I had high expectations for myself coming into my first season on the Bassmaster Elite Series, but was quickly humbled after failing to make a top 50 cut in each of the first five tournaments. I did my best to rebound the second half salvaging a 28th place finish at the Mississippi River following a fast day one start, and a season high 9th place finish at the St. Lawrence River, but it wasn’t enough not to feel embarrassed and disappointed with my overall performance.
My dad gave me a piece of advice at a young age that I’ll never forget. He said, “Don’t ever count on anything being handed to you. You have to work hard for everything you want in life.” I can tell you it takes hard work to compete on the Elite Series, and there’s no guarantee hard work will win a tournament, earn a check, or translate into a prosperous career. However, working hard is the only way I’ve ever succeeded at anything, so it’s how I go about my business. I know if I don’t work hard I’ll have zero chance at reaching my potential. Sure, I’ve tasted success. Winning the 2010 Forrest Wood Cup comes to mind, but I don’t consider myself as successful as I could be — not even close. That’s why the Cup stays tucked away in my closet. It’s not that I’m not proud of it, because I am, but keeping the Cup out of sight helps me stay hungry — hungry to achieve a level of success I haven’t yet tasted.
I’m a big believer in figuring out what works best for you, whether it be experimenting with eating different foods to determine which ones make you feel and look your best, or the daily routine and habits you create to be the most efficient and productive person you can be. Everyone is different. What may work for some may not work for others. Compare Toyota Bassmaster Angler of the Year winner Aaron Martens to runner up Edwin Evers. Aaron always seems to catch them with small plastics and a spinning rod in his hand, even on traditional power fishing venues like the Mississippi River, while Edwin is more of a typical power fisherman, relying on jigs and reaction baits. Aaron and Edwin employ two drastically different approaches, yet finished one and two in AOY points. This proves there’s no one right way to go about tournament fishing, but rather it’s a process of figuring out what gives you the most confidence and ultimately the best results.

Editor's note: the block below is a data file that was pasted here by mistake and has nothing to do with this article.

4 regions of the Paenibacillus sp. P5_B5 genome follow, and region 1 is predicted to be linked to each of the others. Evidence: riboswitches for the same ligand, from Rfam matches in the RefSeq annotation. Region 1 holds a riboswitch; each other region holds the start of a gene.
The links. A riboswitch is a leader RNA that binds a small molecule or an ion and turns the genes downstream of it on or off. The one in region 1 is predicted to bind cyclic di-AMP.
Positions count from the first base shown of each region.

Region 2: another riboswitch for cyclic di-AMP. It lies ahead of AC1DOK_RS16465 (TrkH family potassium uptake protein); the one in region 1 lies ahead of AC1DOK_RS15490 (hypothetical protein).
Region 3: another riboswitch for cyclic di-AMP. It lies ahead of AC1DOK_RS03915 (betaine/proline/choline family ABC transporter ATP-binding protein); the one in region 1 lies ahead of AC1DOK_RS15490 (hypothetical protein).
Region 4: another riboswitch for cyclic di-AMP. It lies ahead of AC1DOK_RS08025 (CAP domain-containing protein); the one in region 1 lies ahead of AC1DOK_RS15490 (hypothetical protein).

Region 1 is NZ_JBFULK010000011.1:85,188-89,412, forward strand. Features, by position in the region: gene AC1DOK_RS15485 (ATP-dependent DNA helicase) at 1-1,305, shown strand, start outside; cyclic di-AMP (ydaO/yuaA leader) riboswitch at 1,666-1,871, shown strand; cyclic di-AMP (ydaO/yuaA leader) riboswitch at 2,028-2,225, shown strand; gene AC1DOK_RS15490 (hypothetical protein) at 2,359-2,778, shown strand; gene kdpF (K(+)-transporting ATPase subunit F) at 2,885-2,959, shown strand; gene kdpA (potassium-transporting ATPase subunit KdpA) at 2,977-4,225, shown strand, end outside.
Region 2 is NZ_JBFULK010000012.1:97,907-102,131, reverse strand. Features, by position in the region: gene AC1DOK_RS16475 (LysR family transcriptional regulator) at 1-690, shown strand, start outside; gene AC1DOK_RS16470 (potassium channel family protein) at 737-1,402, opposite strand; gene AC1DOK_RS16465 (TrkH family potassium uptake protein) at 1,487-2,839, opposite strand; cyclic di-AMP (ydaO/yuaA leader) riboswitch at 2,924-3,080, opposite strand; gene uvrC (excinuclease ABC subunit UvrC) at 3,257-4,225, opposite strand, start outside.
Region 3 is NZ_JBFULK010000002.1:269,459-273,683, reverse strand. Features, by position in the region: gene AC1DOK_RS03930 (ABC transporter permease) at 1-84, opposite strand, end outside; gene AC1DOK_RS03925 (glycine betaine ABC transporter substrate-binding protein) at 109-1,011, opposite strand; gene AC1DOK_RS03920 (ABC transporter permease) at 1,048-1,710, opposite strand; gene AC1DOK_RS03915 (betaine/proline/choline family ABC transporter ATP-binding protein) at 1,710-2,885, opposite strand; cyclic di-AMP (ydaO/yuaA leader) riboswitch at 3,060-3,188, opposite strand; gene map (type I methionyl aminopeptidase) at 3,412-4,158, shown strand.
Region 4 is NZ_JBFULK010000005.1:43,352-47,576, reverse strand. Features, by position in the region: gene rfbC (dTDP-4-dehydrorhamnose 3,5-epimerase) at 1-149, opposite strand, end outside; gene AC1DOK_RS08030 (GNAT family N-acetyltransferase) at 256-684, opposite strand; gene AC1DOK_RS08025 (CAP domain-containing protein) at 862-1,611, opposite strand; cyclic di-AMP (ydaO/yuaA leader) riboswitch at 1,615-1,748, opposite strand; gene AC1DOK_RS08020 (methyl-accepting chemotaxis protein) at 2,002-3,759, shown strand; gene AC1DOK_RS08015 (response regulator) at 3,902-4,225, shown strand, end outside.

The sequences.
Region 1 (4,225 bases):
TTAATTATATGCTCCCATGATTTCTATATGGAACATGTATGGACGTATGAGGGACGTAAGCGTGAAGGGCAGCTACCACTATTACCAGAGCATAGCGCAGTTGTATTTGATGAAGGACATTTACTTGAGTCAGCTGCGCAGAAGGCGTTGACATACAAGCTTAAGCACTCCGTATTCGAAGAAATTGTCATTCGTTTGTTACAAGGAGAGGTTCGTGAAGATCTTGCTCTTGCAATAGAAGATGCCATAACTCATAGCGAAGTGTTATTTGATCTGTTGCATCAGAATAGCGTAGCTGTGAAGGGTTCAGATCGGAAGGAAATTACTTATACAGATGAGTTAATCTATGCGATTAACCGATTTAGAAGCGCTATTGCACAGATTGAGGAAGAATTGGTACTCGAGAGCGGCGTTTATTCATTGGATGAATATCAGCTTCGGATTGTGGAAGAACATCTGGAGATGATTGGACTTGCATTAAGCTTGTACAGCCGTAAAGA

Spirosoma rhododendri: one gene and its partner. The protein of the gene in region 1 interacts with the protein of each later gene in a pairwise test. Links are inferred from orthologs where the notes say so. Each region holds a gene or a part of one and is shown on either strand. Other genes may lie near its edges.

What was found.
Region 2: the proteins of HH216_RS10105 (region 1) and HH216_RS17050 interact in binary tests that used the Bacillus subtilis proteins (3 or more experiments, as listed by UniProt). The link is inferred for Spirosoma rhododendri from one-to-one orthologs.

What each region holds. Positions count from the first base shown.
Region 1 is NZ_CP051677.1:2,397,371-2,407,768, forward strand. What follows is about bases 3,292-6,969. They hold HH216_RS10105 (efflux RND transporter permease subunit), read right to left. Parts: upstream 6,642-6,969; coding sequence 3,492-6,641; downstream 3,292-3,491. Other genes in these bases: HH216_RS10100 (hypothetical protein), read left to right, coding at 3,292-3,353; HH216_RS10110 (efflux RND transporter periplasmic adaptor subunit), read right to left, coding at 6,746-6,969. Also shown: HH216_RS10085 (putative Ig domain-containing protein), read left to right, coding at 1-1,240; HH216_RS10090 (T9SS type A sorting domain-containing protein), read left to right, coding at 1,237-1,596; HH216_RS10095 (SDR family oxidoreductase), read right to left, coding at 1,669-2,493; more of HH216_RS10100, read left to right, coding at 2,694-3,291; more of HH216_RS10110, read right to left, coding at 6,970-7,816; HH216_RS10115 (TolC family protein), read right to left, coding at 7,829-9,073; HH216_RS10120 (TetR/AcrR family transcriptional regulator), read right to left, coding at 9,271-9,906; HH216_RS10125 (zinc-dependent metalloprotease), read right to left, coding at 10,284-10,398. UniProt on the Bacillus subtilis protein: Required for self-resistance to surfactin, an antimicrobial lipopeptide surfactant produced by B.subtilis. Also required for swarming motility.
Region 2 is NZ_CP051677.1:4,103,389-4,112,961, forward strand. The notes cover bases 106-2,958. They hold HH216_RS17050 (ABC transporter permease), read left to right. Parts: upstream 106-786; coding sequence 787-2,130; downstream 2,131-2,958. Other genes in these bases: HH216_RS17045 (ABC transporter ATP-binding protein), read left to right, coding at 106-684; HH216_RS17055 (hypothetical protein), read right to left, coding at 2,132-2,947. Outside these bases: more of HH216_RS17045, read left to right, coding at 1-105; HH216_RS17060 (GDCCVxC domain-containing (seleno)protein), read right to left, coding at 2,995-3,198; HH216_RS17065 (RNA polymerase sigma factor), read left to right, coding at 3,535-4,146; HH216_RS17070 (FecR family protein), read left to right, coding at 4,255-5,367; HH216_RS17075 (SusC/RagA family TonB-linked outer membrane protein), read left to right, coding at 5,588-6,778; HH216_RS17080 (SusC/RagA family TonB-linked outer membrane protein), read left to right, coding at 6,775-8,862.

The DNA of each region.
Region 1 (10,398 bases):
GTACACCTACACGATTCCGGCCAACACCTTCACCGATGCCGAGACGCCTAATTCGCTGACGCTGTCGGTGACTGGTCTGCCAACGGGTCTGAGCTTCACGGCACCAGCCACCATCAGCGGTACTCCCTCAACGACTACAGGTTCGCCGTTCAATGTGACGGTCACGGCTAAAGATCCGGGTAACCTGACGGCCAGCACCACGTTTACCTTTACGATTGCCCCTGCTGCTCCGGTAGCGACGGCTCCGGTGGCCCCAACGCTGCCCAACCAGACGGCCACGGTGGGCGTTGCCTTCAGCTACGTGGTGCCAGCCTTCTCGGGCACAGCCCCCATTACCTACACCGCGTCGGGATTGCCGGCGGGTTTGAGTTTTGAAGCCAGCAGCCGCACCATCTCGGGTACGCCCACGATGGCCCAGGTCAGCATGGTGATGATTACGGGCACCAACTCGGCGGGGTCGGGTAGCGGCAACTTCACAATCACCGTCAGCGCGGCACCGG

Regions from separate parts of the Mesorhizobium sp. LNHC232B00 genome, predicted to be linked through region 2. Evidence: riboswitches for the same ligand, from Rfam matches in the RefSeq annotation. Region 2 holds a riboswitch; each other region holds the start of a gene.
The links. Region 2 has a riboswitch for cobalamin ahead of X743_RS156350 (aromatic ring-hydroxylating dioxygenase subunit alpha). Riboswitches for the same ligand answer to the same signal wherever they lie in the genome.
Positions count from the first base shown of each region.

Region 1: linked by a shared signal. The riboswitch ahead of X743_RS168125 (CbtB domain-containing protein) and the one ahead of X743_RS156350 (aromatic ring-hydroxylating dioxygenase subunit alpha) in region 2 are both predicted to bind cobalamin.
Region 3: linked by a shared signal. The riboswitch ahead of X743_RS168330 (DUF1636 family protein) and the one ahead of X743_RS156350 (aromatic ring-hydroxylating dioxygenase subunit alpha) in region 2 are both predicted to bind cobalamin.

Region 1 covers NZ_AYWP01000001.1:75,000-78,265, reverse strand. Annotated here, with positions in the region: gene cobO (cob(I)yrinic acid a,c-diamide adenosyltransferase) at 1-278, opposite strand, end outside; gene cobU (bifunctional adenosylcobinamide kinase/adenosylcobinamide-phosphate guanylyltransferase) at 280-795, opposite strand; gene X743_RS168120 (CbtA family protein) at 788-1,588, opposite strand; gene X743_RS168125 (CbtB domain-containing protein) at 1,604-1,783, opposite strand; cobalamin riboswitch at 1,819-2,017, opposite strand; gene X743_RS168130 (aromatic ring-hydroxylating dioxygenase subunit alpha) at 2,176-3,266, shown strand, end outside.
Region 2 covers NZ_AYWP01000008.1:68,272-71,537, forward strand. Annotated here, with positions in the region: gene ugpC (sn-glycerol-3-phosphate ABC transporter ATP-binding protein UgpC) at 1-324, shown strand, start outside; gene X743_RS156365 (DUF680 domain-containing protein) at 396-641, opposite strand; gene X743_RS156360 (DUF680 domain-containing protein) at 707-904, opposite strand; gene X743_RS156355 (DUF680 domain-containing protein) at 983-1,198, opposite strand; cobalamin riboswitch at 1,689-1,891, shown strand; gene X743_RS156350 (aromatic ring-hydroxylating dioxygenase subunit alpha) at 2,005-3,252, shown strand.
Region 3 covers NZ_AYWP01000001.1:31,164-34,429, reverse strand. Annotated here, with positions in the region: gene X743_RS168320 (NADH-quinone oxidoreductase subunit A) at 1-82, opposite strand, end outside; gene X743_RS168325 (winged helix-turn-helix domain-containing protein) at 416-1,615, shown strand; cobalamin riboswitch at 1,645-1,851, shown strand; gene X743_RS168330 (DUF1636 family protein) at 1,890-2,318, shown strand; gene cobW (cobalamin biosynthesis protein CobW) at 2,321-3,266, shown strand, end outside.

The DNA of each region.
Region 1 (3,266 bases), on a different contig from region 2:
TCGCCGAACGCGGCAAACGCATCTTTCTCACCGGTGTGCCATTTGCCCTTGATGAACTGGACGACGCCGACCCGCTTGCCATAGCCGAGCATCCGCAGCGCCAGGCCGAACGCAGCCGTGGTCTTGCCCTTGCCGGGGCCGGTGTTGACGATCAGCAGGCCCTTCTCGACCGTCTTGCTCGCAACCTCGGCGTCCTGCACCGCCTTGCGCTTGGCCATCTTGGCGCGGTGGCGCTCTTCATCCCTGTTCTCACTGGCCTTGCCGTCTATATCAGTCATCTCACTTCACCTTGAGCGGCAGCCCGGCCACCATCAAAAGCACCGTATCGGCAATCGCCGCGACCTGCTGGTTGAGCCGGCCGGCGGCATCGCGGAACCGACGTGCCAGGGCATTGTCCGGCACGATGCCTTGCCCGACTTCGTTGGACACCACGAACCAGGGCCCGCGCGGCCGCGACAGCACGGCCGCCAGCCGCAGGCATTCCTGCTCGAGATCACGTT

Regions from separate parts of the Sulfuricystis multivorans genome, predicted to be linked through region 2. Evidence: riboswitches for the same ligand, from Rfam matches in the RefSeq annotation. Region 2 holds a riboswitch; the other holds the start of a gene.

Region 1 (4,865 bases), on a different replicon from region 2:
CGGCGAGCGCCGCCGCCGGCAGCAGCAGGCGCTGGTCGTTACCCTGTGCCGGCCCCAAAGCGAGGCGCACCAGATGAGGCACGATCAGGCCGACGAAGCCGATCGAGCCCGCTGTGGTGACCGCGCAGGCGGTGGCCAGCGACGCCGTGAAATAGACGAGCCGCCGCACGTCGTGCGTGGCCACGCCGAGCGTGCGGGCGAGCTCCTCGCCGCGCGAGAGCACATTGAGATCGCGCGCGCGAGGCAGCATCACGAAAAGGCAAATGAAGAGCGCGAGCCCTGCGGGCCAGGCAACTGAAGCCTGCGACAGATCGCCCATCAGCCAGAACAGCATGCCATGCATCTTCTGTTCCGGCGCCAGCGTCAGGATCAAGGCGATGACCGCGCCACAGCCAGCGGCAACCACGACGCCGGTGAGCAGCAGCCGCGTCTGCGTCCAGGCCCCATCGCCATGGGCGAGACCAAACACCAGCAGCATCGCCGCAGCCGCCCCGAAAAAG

It takes time on the water to become a better angler. In Malcolm Gladwell’s book Outliers: The Story of Success, he says you need 10,000 hours in a subject to be a phenom. “To be so freakishly awesome, to be such a standout among your peers, that sometimes our first name is enough to tell people who you are: Peyton. Tiger. Venus. Kobe. Oprah.” Reaching 10,000 hours on the water would require fishing 150 days per year, seven hours per day, for almost 10 years. That’s a considerable amount of time, but certainly not out of the ordinary for some full-time tournament anglers. So why aren’t there more anglers who fit the phenom category? I think in order to be a fishing phenom (Kevin and Skeet immediately come to mind) it takes much more than just time on the water. It takes thought, experimentation, imagination, confidence, and courage (to name a few) to outperform everyone else at the highest competitive level.